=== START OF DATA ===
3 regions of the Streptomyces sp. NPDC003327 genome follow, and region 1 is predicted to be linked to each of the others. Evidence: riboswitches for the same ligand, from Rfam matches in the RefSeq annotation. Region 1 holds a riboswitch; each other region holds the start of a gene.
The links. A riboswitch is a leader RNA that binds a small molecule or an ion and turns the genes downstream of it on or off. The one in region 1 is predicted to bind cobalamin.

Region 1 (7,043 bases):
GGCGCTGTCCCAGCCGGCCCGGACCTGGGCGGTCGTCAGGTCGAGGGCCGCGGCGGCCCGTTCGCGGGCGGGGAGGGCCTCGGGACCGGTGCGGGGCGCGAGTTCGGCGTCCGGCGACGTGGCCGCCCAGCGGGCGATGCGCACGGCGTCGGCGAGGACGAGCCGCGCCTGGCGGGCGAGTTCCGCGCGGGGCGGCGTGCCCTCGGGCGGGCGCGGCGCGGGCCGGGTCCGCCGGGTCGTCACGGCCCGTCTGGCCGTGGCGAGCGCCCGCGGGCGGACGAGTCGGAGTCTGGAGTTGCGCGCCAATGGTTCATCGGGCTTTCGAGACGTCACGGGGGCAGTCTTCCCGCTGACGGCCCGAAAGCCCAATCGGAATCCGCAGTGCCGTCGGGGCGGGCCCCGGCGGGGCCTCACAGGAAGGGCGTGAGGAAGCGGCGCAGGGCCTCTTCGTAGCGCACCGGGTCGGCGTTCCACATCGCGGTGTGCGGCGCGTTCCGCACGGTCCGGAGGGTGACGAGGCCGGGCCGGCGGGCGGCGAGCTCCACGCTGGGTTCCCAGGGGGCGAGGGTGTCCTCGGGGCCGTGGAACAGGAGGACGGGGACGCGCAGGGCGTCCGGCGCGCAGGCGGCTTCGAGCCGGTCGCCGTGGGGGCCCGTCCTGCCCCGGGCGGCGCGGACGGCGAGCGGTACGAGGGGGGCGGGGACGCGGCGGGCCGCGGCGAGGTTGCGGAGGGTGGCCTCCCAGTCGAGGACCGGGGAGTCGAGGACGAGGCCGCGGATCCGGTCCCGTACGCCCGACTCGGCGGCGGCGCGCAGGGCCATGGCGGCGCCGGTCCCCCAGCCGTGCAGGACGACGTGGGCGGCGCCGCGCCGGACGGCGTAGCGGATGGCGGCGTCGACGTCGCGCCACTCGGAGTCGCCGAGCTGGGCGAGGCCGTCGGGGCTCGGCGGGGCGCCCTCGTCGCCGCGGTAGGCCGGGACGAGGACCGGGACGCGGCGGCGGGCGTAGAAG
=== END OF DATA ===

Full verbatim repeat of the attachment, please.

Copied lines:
3 regions of the Streptomyces sp. NPDC003327 genome follow, and region 1 is predicted to be linked to each of the others. Evidence: riboswitches for the same ligand, from Rfam matches in the RefSeq annotation. Region 1 holds a riboswitch; each other region holds the start of a gene.
The links. A riboswitch is a leader RNA that binds a small molecule or an ion and turns the genes downstream of it on or off. The one in region 1 is predicted to bind cobalamin.

Region 1 (7,043 bases):
GGCGCTGTCCCAGCCGGCCCGGACCTGGGCGGTCGTCAGGTCGAGGGCCGCGGCGGCCCGTTCGCGGGCGGGGAGGGCCTCGGGACCGGTGCGGGGCGCGAGTTCGGCGTCCGGCGACGTGGCCGCCCAGCGGGCGATGCGCACGGCGTCGGCGAGGACGAGCCGCGCCTGGCGGGCGAGTTCCGCGCGGGGCGGCGTGCCCTCGGGCGGGCGCGGCGCGGGCCGGGTCCGCCGGGTCGTCACGGCCCGTCTGGCCGTGGCGAGCGCCCGCGGGCGGACGAGTCGGAGTCTGGAGTTGCGCGCCAATGGTTCATCGGGCTTTCGAGACGTCACGGGGGCAGTCTTCCCGCTGACGGCCCGAAAGCCCAATCGGAATCCGCAGTGCCGTCGGGGCGGGCCCCGGCGGGGCCTCACAGGAAGGGCGTGAGGAAGCGGCGCAGGGCCTCTTCGTAGCGCACCGGGTCGGCGTTCCACATCGCGGTGTGCGGCGCGTTCCGCACGGTCCGGAGGGTGACGAGGCCGGGCCGGCGGGCGGCGAGCTCCACGCTGGGTTCCCAGGGGGCGAGGGTGTCCTCGGGGCCGTGGAACAGGAGGACGGGGACGCGCAGGGCGTCCGGCGCGCAGGCGGCTTCGAGCCGGTCGCCGTGGGGGCCCGTCCTGCCCCGGGCGGCGCGGACGGCGAGCGGTACGAGGGGGGCGGGGACGCGGCGGGCCGCGGCGAGGTTGCGGAGGGTGGCCTCCCAGTCGAGGACCGGGGAGTCGAGGACGAGGCCGCGGATCCGGTCCCGTACGCCCGACTCGGCGGCGGCGCGCAGGGCCATGGCGGCGCCGGTCCCCCAGCCGTGCAGGACGACGTGGGCGGCGCCGCGCCGGACGGCGTAGCGGATGGCGGCGTCGACGTCGCGCCACTCGGAGTCGCCGAGCTGGGCGAGGCCGTCGGGGCTCGGCGGGGCGCCCTCGTCGCCGCGGTAGGCCGGGACGAGGACCGGGACGCGGCGGCGGGCGTAGAAG